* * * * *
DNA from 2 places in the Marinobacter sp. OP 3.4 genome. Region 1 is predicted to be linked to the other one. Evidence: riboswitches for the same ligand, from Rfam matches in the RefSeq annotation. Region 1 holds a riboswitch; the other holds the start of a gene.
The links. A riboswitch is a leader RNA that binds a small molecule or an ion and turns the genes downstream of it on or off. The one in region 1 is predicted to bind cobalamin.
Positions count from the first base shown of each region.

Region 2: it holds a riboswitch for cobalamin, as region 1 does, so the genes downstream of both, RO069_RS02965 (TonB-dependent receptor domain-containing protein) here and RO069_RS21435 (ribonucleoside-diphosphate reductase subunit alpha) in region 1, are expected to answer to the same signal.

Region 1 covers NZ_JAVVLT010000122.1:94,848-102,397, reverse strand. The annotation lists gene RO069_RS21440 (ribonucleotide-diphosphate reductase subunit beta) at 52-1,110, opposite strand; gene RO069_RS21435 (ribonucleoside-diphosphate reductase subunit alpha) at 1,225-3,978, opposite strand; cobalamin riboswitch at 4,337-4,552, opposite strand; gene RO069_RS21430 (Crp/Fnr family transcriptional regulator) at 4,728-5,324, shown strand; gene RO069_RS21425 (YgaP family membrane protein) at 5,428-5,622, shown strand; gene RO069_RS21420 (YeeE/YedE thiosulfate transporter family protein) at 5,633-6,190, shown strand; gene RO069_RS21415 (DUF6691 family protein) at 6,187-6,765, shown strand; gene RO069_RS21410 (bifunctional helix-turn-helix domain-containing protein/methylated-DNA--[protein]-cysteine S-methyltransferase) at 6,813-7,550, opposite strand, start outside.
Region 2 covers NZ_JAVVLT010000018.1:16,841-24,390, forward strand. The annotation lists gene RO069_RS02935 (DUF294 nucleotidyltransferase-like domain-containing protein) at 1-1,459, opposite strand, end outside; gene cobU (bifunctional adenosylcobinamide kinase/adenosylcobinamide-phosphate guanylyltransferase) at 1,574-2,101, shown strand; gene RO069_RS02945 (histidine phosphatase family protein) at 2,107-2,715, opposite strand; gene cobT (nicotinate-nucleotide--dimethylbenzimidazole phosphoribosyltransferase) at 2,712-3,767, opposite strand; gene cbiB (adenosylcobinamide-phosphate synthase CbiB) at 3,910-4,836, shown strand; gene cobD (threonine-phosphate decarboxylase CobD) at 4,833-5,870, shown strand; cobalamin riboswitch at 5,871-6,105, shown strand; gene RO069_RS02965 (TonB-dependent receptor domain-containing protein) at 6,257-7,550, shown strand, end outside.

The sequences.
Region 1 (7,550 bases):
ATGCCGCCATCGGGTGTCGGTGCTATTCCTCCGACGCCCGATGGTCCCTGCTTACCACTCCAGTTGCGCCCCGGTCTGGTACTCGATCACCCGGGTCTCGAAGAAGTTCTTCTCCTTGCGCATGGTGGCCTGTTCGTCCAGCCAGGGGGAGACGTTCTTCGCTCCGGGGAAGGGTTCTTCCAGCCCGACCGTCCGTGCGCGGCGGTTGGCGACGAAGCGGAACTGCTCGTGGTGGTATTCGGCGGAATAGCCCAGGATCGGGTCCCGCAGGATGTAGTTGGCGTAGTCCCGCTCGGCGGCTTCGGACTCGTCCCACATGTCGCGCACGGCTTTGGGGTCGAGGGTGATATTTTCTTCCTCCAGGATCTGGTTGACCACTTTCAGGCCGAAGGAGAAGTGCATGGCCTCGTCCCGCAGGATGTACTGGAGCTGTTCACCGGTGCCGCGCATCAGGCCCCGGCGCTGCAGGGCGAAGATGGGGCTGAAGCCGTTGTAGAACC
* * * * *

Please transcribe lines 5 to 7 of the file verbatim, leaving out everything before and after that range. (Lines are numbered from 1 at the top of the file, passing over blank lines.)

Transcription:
Region 1 covers NZ_JAVVLT010000122.1:94,848-102,397, reverse strand. The annotation lists gene RO069_RS21440 (ribonucleotide-diphosphate reductase subunit beta) at 52-1,110, opposite strand; gene RO069_RS21435 (ribonucleoside-diphosphate reductase subunit alpha) at 1,225-3,978, opposite strand; cobalamin riboswitch at 4,337-4,552, opposite strand; gene RO069_RS21430 (Crp/Fnr family transcriptional regulator) at 4,728-5,324, shown strand; gene RO069_RS21425 (YgaP family membrane protein) at 5,428-5,622, shown strand; gene RO069_RS21420 (YeeE/YedE thiosulfate transporter family protein) at 5,633-6,190, shown strand; gene RO069_RS21415 (DUF6691 family protein) at 6,187-6,765, shown strand; gene RO069_RS21410 (bifunctional helix-turn-helix domain-containing protein/methylated-DNA--[protein]-cysteine S-methyltransferase) at 6,813-7,550, opposite strand, start outside.
Region 2 covers NZ_JAVVLT010000018.1:16,841-24,390, forward strand. The annotation lists gene RO069_RS02935 (DUF294 nucleotidyltransferase-like domain-containing protein) at 1-1,459, opposite strand, end outside; gene cobU (bifunctional adenosylcobinamide kinase/adenosylcobinamide-phosphate guanylyltransferase) at 1,574-2,101, shown strand; gene RO069_RS02945 (histidine phosphatase family protein) at 2,107-2,715, opposite strand; gene cobT (nicotinate-nucleotide--dimethylbenzimidazole phosphoribosyltransferase) at 2,712-3,767, opposite strand; gene cbiB (adenosylcobinamide-phosphate synthase CbiB) at 3,910-4,836, shown strand; gene cobD (threonine-phosphate decarboxylase CobD) at 4,833-5,870, shown strand; cobalamin riboswitch at 5,871-6,105, shown strand; gene RO069_RS02965 (TonB-dependent receptor domain-containing protein) at 6,257-7,550, shown strand, end outside.

The sequences.